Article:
Jennifer Koh, violin Shared Madness
photo: Juergen Frank
Fri, Apr 27 / 7 PM (note special time) / St. Anthony’s Chapel
Program will be performed without intermission.
About the Program
Sam Adams: for jenny
Shared Madness is a project that tells the story of an amazing and generous community of fellow artists and friends who came to my aid at a time when I desperately needed their support and help. Many of them witnessed the eight years during which I tried to raise funds in order to purchase a violin I could perform on for the remainder of my life. When Elizabeth and Justus Schlichting, supporters of new music, stepped in to relieve a great deal of my debt and agreed to accept music commissions as payment instead of funds, my fellow community of artists came rushing to help. These composers have given me the great gift of writing a new work for me to help support this project and they come from a community of colleagues and friends with whom I have worked over the years. Shared Madness celebrates the support of these friends, encapsulates the intensity of the creative process shared between composer and performer, and ultimately reveals the incredible support network that exists between artists.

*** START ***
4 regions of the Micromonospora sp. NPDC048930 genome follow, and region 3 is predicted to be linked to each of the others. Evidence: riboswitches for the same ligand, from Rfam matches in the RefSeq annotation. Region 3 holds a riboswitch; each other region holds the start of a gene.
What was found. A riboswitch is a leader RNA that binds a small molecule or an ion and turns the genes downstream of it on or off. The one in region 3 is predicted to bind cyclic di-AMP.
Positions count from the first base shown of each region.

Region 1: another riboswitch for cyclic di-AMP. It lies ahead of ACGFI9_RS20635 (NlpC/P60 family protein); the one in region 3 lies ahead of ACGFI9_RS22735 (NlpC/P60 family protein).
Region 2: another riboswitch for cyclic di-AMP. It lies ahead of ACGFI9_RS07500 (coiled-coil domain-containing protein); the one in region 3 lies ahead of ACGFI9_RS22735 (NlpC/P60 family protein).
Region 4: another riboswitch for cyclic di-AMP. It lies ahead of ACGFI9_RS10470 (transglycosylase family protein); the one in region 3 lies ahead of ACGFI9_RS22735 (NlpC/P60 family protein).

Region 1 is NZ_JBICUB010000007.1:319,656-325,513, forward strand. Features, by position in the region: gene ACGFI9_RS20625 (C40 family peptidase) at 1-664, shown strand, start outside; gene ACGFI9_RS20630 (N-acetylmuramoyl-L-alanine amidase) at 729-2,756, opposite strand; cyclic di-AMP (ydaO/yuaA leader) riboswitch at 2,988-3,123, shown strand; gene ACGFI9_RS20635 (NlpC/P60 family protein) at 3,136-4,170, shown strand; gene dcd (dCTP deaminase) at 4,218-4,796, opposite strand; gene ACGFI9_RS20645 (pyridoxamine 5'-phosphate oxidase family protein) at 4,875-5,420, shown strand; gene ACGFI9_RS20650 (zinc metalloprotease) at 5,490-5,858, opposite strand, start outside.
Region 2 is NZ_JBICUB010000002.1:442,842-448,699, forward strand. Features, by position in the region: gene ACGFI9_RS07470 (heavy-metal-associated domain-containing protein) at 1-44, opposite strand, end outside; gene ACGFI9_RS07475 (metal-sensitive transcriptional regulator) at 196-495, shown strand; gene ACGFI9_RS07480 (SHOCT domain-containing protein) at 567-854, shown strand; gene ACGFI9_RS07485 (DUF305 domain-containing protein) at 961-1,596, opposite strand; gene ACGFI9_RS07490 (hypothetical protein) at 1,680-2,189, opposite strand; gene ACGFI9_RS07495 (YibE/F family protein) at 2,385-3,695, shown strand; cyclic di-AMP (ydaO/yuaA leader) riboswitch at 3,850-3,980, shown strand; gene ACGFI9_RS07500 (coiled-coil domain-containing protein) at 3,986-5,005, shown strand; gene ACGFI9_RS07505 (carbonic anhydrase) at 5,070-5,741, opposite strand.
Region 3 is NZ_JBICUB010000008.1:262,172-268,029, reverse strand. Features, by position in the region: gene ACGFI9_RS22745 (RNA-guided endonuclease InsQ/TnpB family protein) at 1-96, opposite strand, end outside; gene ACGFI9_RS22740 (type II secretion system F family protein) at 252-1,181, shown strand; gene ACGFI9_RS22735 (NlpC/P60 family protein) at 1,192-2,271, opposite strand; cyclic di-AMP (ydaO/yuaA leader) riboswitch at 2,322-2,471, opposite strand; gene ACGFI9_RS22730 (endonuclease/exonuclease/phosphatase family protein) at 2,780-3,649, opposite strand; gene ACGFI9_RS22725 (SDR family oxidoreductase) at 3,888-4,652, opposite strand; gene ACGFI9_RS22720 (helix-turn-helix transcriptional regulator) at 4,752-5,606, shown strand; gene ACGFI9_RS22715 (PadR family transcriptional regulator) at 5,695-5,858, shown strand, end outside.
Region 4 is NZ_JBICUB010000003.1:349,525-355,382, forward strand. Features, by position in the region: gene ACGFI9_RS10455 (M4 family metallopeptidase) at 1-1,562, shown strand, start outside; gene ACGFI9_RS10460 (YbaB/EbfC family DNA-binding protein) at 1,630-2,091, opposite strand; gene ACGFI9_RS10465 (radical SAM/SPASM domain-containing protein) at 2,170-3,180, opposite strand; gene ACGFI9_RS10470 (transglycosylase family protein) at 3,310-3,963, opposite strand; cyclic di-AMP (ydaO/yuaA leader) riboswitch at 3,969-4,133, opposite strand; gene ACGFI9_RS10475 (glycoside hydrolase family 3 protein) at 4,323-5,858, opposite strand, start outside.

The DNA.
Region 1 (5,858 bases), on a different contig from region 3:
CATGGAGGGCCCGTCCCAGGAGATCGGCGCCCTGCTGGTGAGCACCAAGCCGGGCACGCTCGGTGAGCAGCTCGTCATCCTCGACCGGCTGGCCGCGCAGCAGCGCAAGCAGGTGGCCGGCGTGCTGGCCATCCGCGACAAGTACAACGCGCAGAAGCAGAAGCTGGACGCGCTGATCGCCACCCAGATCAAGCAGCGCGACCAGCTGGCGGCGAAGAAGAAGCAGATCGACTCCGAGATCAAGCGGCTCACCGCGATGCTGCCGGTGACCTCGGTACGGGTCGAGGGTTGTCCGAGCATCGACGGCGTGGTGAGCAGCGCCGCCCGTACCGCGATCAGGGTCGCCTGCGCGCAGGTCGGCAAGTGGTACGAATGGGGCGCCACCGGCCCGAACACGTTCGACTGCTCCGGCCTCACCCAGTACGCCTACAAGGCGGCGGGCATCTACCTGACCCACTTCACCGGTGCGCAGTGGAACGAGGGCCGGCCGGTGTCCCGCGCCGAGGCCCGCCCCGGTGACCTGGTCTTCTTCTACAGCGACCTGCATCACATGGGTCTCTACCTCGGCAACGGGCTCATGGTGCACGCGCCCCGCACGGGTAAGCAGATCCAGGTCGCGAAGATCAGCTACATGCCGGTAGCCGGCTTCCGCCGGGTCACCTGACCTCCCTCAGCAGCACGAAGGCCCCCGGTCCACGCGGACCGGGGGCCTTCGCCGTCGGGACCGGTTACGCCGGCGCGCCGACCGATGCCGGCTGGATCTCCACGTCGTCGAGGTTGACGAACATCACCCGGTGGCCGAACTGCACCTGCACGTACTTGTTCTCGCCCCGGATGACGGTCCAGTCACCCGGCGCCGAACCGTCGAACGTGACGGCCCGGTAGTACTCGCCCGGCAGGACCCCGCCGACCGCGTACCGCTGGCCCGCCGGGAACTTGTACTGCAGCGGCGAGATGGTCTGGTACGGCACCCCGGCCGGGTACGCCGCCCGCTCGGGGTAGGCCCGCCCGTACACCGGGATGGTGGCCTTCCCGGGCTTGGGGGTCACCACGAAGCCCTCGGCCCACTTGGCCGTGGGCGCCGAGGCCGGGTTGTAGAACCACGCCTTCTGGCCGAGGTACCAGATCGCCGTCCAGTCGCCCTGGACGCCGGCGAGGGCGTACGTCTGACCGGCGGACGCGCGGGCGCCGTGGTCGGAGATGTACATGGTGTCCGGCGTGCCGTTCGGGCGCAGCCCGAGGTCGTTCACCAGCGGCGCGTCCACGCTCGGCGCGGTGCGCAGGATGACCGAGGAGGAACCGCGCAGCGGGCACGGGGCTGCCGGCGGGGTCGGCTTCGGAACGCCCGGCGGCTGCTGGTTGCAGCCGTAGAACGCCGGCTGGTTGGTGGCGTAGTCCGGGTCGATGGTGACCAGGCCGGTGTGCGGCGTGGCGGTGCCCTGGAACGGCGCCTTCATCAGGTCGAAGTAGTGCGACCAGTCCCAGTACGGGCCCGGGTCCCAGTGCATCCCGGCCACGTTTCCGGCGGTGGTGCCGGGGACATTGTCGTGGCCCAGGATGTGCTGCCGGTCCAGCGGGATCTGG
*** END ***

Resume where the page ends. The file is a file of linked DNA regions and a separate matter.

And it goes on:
Zosha di Castri: Patina Missy Mazzoli: Kinski Paganini Timo Andres: Winding Stair Augusta Read Thomas: Venus Enchanted Lisa Bielawa: Vireo Caprice Eric Nathan: Far Beyond Far Mark Grey: Twenty Michael Gordon: kwerk Daníel Bjarnason: First Escape Vijay Iyer: Zany, Cute, Interesting Gabriel Kahane: The Single Art Form Is Dead John Harbison: Painting the Floors Blue Julia Wolfe: Spinning Jenny
Each composer has offered to write a solo violin work exploring the relationship between the violinist and the instrument. While Paganini wrote a landmark set of 24 caprices that explored the relationship of virtuosity on the violin at the beginning of the 19th century, this group of composers will explore the meaning of virtuosity in the 21st century. This new body of work was premiered under the auspices of the New York Philharmonic’s 2nd Biennial in June 2016. (Continued on page 36)